The New Netherland Institute and New Netherland Research Center have announced “1614,” the 37th New Netherland Seminar, which will take place on September 20th at the Carole F. Huxley Theater in the Cultural Education Center in Albany.
The seminar will commemorate the 400th anniversary of the construction of Fort Nassau—the first documented European settlement in New York state—on present-day Castle Island in the port of Albany. The seminar speakers and topics are listed below. For registration and additional details, visit the website of the New Netherland Institute.
L.F. Tantillo; historical and marine artist: “Fort Nassau (Albany, NY), 1614: An Architectural Interpretation of its Location and Appearance”
Born and raised in upstate New York, Tantillo is a graduate of the Rhode Island School of Design. Over his career, his focus has shifted from architectural design to visual representation, ultimately leaving commercial art in 1984 for the full-time pursuit of fine art. He has spent the last 25 years creating numerous historical and marine paintings, many of which depict scenes in Neww Netherland. He is the author of The Edge of New Netherland, an illustrated exploration of New Netherland’s South River. His work is currently on display at the Fenimore Art Museum in Cooperstown, New York.
William Starna, PhD; Professor Emeritus of Anthropology, State University of New York College at Oneonta; NEH Distinguished Visiting Professor in the Humanities, Hartwick College: “Truths and Consequences in American Indian–Dutch Affairs—The View from 1614”
A longtime student of the Iroquoian and Algonquian peoples of eastern North America, Starna is the recipient of a Senior Fellowship at the Nelson A. Rockefeller Institute of Government and the Donald M. Blinken Fellowship in Academic Administration at SUNY. He is the author of From Homeland to New Land: A History of the Mahican Indians, 1600–1830 and co-editor—with Charles Gehring— of A Journey into Mohawk and Oneida Country, 1634–1635: The Journal of Harmen Meyndertsz van den Bogaert.
Willem Frijhoff, PhD; Erasmus Chair for Humanities, Erasmus University Rotterdam.: “Jacob Eelkens Revisited: A Young Franco–Dutch Entrepreneur in the New World”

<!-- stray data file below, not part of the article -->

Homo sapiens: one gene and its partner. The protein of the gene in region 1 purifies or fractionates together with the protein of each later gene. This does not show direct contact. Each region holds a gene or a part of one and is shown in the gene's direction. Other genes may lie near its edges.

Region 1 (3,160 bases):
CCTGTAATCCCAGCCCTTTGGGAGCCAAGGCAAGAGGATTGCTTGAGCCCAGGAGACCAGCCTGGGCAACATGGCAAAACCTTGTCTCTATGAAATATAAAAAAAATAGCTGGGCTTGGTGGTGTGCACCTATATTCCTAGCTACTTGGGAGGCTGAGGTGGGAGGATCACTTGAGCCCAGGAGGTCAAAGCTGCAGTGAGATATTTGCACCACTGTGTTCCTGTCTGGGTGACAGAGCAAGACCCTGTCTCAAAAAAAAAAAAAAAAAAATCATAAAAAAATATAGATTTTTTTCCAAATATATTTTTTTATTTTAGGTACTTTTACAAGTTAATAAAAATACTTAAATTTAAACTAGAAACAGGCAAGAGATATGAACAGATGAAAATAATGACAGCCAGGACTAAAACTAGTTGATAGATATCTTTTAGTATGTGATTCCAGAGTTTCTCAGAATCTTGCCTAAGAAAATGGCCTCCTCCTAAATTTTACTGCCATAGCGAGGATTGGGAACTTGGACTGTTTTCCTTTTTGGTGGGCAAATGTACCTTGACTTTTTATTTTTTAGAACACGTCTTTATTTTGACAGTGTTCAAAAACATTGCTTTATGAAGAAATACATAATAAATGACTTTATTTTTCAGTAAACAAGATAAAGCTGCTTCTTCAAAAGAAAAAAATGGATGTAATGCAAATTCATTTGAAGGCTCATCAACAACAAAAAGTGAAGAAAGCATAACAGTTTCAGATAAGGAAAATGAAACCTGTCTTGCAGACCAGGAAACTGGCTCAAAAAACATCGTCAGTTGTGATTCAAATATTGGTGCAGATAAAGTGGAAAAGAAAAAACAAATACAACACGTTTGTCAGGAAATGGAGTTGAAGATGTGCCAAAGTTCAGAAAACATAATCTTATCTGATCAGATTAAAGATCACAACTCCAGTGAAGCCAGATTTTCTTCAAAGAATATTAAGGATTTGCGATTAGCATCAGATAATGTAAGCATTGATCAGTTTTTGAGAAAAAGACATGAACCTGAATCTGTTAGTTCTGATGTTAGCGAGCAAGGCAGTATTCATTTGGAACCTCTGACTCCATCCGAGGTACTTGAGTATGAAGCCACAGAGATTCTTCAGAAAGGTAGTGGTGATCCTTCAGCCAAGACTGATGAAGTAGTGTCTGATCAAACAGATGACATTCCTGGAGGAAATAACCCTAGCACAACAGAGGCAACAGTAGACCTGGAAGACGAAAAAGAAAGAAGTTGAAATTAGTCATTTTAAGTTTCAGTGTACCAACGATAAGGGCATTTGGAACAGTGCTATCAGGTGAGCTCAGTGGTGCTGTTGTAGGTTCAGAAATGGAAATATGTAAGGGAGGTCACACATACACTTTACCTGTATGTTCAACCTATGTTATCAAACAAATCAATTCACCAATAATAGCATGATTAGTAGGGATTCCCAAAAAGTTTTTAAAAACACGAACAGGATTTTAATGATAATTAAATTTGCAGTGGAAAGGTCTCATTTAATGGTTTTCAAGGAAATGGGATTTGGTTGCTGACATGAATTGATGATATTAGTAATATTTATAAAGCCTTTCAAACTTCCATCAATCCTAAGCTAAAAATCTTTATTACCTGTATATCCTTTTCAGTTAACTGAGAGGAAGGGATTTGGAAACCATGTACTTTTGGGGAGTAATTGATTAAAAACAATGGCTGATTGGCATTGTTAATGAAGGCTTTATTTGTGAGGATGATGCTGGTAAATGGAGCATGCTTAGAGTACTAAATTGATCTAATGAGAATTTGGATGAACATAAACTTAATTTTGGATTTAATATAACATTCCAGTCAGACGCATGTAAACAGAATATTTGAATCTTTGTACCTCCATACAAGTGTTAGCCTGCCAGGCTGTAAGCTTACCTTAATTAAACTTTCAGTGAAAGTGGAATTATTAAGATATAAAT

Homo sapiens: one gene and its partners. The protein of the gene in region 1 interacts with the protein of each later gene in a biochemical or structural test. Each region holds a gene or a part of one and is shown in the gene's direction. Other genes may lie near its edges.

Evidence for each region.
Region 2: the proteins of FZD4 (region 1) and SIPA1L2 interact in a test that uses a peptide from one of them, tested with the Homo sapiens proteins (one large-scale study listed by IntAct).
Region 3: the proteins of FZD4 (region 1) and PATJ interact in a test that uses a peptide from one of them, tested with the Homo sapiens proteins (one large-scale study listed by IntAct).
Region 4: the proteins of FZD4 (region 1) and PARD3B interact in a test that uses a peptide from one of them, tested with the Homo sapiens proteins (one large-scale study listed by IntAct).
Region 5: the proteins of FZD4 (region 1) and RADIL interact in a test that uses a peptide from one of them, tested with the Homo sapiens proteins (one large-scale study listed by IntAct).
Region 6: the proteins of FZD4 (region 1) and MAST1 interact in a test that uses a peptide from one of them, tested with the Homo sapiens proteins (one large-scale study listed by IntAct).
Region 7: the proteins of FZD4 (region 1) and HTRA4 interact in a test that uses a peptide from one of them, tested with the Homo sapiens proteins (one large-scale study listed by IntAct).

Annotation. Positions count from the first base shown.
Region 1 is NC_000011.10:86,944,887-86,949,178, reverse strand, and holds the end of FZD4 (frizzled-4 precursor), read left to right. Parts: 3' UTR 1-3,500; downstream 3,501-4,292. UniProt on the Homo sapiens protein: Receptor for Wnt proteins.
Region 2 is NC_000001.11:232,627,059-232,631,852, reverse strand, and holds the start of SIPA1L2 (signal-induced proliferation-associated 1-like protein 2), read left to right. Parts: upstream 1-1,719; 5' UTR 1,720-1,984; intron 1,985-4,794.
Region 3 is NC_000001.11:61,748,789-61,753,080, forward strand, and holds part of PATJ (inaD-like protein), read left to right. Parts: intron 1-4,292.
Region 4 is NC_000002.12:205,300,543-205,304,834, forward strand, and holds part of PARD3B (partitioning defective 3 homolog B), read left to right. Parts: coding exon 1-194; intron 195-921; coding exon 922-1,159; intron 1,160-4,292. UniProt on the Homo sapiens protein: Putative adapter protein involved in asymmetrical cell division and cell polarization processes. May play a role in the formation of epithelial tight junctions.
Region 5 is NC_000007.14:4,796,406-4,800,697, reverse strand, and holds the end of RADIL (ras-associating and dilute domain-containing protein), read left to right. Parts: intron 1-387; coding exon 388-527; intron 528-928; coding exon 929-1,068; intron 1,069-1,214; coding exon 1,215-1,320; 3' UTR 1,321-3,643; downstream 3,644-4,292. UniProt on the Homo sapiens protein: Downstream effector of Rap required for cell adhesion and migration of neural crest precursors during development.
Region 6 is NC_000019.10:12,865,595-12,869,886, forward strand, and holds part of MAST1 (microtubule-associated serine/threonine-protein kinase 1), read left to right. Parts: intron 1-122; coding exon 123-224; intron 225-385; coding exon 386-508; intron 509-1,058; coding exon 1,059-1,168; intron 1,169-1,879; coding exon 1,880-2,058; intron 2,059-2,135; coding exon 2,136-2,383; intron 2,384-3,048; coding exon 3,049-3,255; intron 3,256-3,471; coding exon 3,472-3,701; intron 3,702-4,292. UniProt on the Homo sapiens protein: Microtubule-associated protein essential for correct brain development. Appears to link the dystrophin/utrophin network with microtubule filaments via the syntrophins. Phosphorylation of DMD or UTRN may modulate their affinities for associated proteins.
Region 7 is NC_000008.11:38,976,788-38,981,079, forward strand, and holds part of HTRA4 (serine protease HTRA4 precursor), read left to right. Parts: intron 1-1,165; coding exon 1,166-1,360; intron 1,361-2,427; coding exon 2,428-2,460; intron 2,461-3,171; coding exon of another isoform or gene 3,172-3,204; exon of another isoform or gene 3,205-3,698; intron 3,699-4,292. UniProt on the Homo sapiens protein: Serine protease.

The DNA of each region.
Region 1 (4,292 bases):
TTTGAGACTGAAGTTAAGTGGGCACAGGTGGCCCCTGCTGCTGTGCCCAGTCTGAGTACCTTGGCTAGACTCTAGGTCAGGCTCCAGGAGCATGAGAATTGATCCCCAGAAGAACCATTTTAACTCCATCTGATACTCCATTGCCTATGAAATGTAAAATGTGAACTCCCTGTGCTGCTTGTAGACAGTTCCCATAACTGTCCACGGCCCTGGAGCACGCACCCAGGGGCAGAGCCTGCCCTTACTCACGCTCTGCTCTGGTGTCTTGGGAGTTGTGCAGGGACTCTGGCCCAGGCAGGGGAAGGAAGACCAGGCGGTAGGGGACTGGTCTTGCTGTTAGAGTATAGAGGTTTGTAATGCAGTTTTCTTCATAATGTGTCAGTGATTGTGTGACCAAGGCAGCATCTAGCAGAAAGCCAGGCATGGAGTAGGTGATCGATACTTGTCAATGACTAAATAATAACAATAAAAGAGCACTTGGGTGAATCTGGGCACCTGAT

The author and editor of dozens of publications on myriad topics, Frijhoff’s research interests include the cultural and religious history of Europe and North America, the history of education, and schooling and universities in early modern Europe. His book Fulfilling God’s Mission: The Two Worlds of Dominie Everardus Bogardus, 1607–1647 received NNI’s Hendricks Award in 2008. He is also the co-author of a broad synthesis of Dutch culture in the Golden Age entitled 1650: Hard-won Unity.
Leslie Choquette, PhD; Assumption College, Worcester, MA. Professor of History, Côté Professor of French Studies, and Director of the French Institute: “1614: The View from New France”
A student of European and North American history, Choquette’s classes include Women in Europe, the North American Indian, and France Since 1789. Her book Frenchmen into Peasants: Modernity and Tradition in the Peopling of French Canada received the Alf Andrew Heggoy Prize in 1998 for the best book in French colonial history. She has also received the Paul Ziegler Presidential Award for Excellence in Scholarship at Assumption College in 2010 and the Prix du Québec from the Government of Québec for an outstanding contribution to the field of Québec Studies in 2012.
Jeremy Bangs, PhD; Director, Leiden American Pilgrim Museum, Leiden, The Netherlands: “What were the English up to?”
The author and editor of over a dozen books, Bangs has held numerous positions in the fields of history and art, including Visiting Curator of Manuscripts at the Pilgrim Hall Museum in Plymouth, Assistant Archivist for the Town of Scituate, Chief Curator at the Plimoth Plantation Museum in Plymouth—all in Massachusetts—and Visiting Distinguished Professor of Art History at Arizona State University in Tempe, Arizona. He is recently the author of Strangers and Pilgrims, Travellers and Sojourners: Leiden and the Foundations of Plymouth Plantation and editor of The Town Records of Eastham During the Time of Plymouth Colony, 1620–1692.